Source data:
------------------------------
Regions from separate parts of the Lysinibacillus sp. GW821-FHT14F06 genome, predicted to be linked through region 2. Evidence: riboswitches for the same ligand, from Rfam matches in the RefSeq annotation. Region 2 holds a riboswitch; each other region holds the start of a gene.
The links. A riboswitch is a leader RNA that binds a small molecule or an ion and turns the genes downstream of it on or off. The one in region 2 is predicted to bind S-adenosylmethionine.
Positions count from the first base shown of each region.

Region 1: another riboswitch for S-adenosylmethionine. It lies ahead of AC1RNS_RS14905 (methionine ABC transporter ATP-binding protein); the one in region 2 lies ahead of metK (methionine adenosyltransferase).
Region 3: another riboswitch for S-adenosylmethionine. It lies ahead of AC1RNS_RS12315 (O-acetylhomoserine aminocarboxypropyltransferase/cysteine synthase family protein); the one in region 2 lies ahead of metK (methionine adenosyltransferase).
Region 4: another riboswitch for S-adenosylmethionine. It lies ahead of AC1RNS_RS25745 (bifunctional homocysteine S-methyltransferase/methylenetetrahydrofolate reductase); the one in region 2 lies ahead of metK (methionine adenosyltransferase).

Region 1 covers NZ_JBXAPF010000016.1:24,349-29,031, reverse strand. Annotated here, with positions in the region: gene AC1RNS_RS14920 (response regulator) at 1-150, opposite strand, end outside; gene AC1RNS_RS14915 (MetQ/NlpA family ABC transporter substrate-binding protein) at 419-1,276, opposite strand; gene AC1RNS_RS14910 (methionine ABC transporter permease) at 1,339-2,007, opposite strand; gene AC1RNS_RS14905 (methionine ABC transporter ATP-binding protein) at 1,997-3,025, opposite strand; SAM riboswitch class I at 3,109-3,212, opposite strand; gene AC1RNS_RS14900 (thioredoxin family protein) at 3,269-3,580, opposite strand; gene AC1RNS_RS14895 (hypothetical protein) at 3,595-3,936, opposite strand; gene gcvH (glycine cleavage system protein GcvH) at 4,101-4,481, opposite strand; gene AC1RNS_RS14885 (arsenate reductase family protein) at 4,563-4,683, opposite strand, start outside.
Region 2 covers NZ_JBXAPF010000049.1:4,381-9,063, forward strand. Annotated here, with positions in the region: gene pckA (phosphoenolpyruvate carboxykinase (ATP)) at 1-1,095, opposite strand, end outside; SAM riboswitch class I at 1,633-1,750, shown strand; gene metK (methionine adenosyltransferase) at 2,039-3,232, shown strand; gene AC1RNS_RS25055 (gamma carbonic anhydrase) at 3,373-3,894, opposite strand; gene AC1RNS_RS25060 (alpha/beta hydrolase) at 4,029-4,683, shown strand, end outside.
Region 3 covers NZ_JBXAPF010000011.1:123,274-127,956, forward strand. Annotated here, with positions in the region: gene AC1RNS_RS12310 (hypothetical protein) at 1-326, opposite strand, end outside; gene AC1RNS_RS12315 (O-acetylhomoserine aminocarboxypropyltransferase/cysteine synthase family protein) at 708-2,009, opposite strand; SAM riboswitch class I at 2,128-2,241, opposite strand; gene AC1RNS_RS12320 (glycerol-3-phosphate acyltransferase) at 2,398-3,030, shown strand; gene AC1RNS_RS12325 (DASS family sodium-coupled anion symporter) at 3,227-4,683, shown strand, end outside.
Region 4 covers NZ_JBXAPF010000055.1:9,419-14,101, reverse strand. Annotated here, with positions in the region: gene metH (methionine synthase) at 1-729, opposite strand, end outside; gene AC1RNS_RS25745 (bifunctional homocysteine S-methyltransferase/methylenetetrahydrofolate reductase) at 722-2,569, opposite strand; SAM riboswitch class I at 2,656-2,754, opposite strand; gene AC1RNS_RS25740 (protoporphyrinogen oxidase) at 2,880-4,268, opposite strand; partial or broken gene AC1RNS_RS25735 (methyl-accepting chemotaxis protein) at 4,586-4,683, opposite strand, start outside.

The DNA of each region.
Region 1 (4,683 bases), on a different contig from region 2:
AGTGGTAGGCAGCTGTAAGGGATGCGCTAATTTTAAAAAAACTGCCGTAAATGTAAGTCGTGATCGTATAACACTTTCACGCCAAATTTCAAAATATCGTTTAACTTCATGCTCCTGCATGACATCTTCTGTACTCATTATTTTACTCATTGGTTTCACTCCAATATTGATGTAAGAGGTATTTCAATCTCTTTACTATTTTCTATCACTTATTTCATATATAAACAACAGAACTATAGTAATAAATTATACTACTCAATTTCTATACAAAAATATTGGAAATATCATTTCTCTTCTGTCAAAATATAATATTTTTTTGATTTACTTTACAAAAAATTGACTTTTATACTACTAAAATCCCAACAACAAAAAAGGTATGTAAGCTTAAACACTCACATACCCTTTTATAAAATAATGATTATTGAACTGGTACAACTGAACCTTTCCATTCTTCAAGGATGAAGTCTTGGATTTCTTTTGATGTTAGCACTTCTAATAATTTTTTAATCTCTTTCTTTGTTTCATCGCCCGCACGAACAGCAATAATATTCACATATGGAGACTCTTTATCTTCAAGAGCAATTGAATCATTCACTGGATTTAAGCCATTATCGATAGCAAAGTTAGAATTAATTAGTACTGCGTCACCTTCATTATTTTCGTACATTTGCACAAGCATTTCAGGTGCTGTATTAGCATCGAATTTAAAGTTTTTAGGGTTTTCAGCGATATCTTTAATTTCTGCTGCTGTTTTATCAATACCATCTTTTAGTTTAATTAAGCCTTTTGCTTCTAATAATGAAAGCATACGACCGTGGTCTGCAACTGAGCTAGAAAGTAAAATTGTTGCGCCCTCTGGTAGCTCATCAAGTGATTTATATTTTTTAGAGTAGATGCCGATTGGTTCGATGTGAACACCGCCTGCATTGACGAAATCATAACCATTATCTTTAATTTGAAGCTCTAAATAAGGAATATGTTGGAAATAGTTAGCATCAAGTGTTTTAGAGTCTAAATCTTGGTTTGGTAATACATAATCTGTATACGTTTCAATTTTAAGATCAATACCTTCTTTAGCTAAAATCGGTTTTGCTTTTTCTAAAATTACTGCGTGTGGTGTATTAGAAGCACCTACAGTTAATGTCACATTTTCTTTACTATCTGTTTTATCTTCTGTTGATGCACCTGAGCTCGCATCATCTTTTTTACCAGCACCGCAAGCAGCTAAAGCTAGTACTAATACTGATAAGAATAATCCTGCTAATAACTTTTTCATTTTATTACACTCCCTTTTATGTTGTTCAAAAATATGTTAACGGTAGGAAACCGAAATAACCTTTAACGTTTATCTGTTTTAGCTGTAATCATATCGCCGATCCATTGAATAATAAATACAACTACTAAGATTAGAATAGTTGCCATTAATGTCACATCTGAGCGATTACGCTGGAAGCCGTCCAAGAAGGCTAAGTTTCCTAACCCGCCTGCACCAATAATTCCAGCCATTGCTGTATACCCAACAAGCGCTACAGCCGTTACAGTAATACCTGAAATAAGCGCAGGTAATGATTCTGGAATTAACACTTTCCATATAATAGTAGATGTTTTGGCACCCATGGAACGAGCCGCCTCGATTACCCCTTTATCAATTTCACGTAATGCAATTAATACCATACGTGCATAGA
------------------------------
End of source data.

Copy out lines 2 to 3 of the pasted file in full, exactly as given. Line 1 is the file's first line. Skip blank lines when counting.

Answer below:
The links. A riboswitch is a leader RNA that binds a small molecule or an ion and turns the genes downstream of it on or off. The one in region 2 is predicted to bind S-adenosylmethionine.
Positions count from the first base shown of each region.